Frequently asked question about Pelvic Organ Prolapse

pelvic organ prolapse

What is pelvic organ prolapse?

Pelvic organ prolapse is a condition that only affects women. It happens when tissues that support the organs in the lower belly relax. These tissues are sometimes called the “pelvic floor.” When they relax too much, the organs drop down and press against or bulge into the vagina.

If the bladder bulges into the vagina, doctors call this problem “cystocele.” If the rectum bulges into the vagina, they call it “rectocele.” Uterine prolapse means the uterus has bulged into the vagina.

Some things can increase a woman’s risk of having pelvic organ prolapse. They include pregnancy, obesity, and older age.

What are the symptoms of pelvic organ prolapse?

Many women with this problem have no symptoms. But some women with pelvic organ prolapse have symptoms that include:

  • Fullness or pressure in the pelvis or vagina
  • An aching feeling in the pelvis
  • A bulge in the vagina or coming out of the vagina
  • Leaking urine when they laugh, cough, or sneeze
  • Needing to urinate all of a sudden

When they use the toilet, some women need to press on the bulge in the vagina with a finger to get out all their urine or to finish a bowel movement.

Is there a test for pelvic organ prolapse?

Your doctor will be able to tell if you have it by doing a pelvic exam.

Is there anything I can do on my own to feel better?

Yes. Some women feel better if they do pelvic muscle exercises. These exercises strengthen the muscles that control the flow of urine and bowel movements. They are also known as Kegel exercises. Your nurse or doctor can teach you how to do them or refer you to a physical therapist who specializes in pelvic floor problems.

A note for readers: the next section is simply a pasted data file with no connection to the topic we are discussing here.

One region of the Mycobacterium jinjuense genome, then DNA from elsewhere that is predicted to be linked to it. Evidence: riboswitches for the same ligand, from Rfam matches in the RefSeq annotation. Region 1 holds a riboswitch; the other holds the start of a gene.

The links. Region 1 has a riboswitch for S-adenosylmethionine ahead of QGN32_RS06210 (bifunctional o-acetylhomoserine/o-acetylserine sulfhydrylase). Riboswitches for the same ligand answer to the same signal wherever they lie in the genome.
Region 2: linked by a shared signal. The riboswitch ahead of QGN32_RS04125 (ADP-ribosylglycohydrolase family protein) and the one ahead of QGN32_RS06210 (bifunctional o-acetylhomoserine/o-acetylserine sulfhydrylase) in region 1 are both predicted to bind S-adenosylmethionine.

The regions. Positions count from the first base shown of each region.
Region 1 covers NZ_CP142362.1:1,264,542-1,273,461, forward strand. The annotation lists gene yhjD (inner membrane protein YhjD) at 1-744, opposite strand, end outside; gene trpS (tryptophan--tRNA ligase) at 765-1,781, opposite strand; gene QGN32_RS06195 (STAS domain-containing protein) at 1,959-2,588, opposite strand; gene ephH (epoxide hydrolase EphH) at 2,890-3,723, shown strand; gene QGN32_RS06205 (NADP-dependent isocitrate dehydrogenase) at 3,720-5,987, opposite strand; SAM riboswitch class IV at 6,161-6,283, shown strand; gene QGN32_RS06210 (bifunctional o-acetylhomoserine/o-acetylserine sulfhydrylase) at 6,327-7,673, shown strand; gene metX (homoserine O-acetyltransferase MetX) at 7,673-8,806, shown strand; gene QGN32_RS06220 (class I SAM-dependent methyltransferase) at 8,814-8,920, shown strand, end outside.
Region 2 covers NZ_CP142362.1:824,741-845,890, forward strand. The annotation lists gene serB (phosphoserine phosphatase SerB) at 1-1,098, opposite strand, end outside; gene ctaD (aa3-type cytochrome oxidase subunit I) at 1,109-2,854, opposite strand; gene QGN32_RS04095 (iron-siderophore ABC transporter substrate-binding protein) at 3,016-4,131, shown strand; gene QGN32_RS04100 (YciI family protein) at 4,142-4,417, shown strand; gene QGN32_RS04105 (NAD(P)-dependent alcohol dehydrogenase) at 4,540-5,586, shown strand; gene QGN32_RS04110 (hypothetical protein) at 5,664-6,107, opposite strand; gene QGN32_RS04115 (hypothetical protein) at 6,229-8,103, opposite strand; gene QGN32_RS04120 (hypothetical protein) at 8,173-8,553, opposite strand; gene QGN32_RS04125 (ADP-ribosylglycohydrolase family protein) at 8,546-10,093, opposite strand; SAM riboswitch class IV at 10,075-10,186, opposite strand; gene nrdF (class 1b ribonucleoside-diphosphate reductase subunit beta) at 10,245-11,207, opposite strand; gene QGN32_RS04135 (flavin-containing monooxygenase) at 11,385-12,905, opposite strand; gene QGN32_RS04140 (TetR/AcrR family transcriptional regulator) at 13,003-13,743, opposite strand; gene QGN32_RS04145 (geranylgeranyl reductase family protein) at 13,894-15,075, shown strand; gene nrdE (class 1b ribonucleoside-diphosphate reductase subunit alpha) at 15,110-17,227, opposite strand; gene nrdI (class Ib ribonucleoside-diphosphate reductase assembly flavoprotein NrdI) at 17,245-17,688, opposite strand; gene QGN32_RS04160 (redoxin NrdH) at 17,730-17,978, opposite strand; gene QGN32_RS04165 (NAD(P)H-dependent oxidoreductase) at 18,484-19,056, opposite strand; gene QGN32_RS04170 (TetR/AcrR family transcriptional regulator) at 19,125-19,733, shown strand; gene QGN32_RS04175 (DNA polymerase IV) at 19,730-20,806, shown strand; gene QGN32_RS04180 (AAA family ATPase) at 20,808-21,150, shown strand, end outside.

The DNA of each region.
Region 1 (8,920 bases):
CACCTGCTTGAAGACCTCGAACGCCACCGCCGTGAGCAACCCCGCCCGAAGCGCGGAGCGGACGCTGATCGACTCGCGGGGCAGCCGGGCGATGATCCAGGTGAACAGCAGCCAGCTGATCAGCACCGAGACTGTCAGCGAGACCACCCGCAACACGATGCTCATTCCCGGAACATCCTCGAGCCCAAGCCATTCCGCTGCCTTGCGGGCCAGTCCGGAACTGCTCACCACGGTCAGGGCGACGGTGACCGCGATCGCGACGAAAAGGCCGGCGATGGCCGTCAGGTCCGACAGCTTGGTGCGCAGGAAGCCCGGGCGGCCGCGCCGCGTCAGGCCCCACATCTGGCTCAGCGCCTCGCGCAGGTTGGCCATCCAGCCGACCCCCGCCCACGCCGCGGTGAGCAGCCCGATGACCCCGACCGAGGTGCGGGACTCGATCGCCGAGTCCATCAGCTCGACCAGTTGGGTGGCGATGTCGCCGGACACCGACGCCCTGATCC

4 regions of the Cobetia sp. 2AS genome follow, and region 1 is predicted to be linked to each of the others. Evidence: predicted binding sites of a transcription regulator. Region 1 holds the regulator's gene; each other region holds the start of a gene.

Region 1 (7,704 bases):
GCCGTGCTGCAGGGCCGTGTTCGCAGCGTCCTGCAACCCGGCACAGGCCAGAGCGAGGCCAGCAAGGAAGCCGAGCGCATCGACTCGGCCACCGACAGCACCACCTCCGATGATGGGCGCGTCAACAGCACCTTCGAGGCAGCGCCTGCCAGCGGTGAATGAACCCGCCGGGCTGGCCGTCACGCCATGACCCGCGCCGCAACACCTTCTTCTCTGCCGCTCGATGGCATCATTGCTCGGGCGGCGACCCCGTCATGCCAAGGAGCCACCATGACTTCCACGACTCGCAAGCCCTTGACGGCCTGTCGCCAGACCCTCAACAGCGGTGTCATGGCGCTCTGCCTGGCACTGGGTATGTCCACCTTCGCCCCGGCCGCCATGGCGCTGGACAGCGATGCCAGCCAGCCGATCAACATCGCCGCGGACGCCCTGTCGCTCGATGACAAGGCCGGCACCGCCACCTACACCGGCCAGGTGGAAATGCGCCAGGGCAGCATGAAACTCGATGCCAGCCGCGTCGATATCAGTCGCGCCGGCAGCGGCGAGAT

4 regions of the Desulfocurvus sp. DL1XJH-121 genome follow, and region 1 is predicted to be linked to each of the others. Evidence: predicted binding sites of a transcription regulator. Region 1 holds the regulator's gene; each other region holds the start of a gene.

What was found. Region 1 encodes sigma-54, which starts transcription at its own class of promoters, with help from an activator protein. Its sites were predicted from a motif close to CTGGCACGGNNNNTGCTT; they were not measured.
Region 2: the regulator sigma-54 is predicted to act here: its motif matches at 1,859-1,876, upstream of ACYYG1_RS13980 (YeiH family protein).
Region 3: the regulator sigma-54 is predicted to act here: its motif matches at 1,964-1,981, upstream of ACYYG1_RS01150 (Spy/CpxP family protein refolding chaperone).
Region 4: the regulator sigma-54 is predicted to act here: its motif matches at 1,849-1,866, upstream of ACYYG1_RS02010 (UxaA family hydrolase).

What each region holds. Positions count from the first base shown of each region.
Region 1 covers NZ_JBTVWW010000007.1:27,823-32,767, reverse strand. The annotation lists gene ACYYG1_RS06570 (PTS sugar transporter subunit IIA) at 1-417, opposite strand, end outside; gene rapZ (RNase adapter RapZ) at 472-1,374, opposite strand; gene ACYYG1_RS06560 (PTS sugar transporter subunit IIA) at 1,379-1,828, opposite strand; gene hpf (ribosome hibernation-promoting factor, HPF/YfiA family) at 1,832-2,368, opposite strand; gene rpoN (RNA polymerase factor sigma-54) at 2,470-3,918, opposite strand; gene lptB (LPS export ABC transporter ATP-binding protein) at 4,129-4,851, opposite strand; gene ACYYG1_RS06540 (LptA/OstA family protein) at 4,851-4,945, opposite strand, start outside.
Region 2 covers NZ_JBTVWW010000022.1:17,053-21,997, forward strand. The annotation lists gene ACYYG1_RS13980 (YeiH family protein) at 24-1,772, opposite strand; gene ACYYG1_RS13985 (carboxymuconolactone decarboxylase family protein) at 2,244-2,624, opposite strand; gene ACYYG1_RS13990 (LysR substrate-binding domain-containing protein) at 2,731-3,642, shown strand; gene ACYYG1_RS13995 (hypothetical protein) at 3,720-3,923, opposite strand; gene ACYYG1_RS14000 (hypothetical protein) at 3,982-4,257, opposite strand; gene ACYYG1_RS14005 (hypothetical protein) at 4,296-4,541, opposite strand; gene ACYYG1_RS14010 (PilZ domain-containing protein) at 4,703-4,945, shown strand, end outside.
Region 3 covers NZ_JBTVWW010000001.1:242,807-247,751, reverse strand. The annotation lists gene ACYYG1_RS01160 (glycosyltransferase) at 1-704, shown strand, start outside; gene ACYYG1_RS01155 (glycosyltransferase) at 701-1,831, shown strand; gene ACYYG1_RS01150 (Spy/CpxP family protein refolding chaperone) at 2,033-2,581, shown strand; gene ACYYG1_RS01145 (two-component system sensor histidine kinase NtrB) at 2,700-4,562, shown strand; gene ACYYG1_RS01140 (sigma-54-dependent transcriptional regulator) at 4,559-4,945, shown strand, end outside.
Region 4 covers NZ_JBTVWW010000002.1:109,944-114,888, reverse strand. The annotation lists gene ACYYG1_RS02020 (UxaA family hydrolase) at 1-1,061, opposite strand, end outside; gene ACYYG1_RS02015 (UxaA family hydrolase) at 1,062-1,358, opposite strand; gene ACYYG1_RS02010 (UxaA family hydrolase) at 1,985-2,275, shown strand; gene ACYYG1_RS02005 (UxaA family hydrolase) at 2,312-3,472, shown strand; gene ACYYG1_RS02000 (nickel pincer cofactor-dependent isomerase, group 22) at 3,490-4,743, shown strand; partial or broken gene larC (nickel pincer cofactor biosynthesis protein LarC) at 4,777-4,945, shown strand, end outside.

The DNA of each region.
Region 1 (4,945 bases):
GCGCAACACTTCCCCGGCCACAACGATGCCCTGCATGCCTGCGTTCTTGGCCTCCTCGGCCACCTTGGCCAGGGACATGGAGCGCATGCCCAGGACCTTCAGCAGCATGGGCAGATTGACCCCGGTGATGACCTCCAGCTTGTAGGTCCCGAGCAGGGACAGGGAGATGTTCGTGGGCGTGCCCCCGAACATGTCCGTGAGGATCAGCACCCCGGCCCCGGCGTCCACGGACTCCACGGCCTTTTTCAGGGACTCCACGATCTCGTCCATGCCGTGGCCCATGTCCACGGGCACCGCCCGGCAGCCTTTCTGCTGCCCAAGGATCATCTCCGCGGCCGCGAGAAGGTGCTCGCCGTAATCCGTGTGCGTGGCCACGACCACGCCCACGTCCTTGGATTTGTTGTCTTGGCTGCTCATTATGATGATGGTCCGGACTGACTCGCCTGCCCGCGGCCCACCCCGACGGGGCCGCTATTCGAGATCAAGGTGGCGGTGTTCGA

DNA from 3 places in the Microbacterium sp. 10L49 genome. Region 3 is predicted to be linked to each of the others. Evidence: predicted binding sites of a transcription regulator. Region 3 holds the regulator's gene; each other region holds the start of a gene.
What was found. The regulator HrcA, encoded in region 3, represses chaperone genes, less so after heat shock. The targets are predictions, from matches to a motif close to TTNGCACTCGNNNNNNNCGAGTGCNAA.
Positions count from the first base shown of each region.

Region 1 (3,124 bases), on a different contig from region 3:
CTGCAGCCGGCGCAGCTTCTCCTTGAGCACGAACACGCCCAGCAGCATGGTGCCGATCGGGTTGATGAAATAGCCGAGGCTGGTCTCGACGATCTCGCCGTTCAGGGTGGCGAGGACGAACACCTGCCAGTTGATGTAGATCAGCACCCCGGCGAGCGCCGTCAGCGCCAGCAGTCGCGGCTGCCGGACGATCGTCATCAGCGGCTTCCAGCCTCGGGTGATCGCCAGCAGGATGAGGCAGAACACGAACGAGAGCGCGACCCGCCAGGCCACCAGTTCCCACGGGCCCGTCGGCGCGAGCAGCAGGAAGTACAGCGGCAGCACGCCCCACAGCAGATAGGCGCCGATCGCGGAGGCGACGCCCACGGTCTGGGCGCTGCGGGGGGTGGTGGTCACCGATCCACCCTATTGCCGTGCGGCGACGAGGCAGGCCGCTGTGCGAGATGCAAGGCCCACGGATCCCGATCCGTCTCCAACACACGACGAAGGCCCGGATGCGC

How is pelvic organ prolapse treated?

Women who have no symptoms or who are not bothered by their symptoms do not need treatment. For women with symptoms that bother them, doctors suggest different treatments, including:

  • Pelvic floor muscle exercises – Patients work with a physical therapist for 8 to 12 weeks to strengthen the pelvic muscles.
  • A vaginal pessary – This device fits inside a woman’s vagina to support the bladder and push it back into place. Pessaries come in different shapes and sizes.
  • Surgery – A surgeon can move dropped organs back where they belong and strengthen the tissues that keep them in place. Women should have this type of surgery only if they are done having children.

Can pelvic organ prolapse be prevented?

You can reduce your chances of pelvic organ prolapse if you:

  • Lose weight if you are overweight
  • Get treated for constipation if you are constipated
  • Avoid activities that require you to lift heavy things
  • Treat chronic coughing


This topic retrieved from UpToDate on: Nov 21, 2018.